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diamond its ages to grow, nor expect to accelerate the births of the eternal. Friendship demands a religious treatment. We must not be wilful, we must not provide. We talk of choosing our friends, but friends are self-elected. Reverence is a great part of it. Treat your friend as a spectacle. Of course, if he be a man, he has merits that are not yours, and that you cannot honour, if you must needs hold him close to your person. Stand aside.
Give those merits room. Let them mount and expand. Be not so much his friend that you can never know his peculiar energies, like fond mammas who shut up their boy in the house until he has almost grown a girl. Are you the friend of your friend's buttons, or of his thought? To a great heart he will still be a stranger in a thousand particulars, that he may come near in the holiest ground. Leave it to girls and boys to regard a friend as property, and to suck a short and all-confounding pleasure instead of the pure nectar of God.
Let us buy our entrance to this guild by a long probation. Why should we desecrate noble and beautiful souls by intrudling on them? Why insist on rash personal relations with your friend? Why go to his house, or know his mother and brother and sisters ? Why be visited by him at your own ? Are these things material to our covenant ? Leave this touching and clawing. Let him be to me a spirit. A message, a thought, a sincerity, a glance from him, I want, but not news, nor pottage. I can get politics, and chat, and neighbourly conveniences, from cheaper companions. Should not the society of my friend be to me poetic, pure, universal, and great as nature herself ? Ought I to feel that our tie is profane in comparison with yonder bar of cloud that sleeps on the horizon, or that clump of waving grass that divides the brook? Let us not vilify but raise it to that standard. That great defying eye, that scornful beauty of his mien and action, do not pique yourself on reducing, but rather fortify and enhance. Worship his superiorities. Wish him not less by a thought, but hoard and tell them all. Guard him as thy great counterpart ; have a princedom to thy friend. Let him be to thee for ever a sort of beautiful enemy, untame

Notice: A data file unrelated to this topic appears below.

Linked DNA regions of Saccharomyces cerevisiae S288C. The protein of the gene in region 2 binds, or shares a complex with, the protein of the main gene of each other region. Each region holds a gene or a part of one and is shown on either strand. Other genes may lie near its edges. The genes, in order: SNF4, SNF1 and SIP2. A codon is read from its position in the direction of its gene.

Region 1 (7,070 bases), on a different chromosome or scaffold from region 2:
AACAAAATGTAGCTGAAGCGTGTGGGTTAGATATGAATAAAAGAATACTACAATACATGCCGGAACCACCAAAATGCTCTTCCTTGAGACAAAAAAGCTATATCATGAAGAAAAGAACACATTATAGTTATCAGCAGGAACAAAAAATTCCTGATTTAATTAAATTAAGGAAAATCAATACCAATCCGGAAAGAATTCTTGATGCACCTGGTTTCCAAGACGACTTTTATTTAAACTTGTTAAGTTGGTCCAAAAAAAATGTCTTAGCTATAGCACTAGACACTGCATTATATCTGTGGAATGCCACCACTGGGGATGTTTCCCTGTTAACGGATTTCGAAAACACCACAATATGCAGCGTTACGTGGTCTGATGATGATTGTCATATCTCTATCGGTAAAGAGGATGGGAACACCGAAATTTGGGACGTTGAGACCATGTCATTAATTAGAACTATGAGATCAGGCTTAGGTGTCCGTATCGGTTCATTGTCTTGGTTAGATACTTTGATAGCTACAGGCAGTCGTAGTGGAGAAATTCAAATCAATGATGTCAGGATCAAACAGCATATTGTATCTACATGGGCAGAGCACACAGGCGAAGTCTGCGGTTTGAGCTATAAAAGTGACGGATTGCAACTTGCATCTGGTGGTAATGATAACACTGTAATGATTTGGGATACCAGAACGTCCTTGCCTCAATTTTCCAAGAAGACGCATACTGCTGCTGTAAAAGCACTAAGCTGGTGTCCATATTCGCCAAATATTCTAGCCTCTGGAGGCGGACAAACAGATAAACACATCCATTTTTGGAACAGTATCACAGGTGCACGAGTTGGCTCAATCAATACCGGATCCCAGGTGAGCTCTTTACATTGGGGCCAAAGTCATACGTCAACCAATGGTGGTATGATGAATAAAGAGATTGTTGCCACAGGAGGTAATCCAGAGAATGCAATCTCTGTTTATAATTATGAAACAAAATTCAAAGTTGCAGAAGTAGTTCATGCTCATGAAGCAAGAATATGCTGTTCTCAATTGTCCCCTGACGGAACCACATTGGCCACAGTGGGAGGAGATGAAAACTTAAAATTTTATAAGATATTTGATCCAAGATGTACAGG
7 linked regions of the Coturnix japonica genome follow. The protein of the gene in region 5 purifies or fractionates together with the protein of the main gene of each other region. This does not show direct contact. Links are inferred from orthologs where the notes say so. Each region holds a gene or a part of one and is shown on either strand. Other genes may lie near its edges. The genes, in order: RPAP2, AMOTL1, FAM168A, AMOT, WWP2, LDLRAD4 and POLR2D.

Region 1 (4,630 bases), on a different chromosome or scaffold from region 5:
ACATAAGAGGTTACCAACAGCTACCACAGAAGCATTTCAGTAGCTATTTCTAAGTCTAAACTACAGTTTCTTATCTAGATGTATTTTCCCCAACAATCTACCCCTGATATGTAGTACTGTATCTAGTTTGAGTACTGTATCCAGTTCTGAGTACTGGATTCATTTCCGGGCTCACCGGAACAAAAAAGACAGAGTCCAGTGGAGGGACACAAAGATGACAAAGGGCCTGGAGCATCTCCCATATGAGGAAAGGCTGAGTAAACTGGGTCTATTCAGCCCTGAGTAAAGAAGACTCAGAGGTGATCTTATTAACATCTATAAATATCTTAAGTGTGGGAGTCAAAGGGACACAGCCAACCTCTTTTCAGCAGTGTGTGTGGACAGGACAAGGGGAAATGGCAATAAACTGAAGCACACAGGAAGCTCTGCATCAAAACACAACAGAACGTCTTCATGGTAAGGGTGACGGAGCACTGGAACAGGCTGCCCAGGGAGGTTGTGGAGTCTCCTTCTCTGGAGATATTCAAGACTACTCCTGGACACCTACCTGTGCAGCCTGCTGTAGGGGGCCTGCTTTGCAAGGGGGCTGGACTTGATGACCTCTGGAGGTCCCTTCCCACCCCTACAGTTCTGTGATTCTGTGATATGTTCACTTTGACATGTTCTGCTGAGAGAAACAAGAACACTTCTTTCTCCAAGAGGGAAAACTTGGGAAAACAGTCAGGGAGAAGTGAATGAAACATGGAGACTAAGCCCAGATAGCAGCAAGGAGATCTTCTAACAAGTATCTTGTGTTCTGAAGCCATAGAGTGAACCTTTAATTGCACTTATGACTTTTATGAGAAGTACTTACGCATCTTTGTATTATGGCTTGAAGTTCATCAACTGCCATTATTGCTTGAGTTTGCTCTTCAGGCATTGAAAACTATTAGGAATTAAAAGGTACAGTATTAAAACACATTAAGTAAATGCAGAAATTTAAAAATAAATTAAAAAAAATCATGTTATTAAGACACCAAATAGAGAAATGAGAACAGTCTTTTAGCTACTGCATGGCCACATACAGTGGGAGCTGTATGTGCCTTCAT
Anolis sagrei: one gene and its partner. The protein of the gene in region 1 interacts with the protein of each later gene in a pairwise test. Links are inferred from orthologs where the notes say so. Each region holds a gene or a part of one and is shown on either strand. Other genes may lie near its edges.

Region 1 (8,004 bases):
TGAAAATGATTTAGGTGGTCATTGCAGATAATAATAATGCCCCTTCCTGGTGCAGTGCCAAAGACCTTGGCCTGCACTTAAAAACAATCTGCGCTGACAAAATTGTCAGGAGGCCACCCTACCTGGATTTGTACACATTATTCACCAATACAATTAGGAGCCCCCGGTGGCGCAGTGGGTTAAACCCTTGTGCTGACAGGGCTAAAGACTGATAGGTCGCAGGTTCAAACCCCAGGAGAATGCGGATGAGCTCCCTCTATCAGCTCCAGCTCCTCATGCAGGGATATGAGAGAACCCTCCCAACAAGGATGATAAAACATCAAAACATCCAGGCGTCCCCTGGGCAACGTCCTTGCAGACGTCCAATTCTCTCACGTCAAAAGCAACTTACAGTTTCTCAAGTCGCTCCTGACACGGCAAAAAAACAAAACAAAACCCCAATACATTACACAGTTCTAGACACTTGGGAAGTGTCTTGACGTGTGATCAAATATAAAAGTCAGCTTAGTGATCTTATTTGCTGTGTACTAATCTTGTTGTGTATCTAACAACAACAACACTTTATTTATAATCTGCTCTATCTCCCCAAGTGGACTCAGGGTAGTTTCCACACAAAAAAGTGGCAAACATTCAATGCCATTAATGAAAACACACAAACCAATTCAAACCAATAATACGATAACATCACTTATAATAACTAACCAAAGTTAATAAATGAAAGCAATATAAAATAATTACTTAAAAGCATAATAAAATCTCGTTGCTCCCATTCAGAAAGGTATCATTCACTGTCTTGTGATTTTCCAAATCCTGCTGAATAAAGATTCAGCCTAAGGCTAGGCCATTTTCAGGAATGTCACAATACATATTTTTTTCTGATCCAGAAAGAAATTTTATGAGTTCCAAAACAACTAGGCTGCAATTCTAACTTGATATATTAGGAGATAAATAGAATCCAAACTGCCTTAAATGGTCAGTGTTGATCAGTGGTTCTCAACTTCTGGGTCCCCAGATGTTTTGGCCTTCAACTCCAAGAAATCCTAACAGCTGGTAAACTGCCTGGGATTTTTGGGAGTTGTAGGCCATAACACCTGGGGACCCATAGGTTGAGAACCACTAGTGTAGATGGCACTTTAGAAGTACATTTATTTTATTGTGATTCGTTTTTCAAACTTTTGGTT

able, devoutly revered, and not a trivial conveniency to be soon outgrown and cast aside. The hues of the opal, the light of the diamond, are not to be seen, if the eye is too
friend I write a letter, and from him I receive a letter. That seems to you a little. Me it suffices. It is a spiritual gift worthy of him to give and of me to receive. It profanes nobody. In these warm lines the heart will trust itself, as it will not to the tongue, and pour out the prophecy of a godlier existence than all the annals of heroism have yet made good.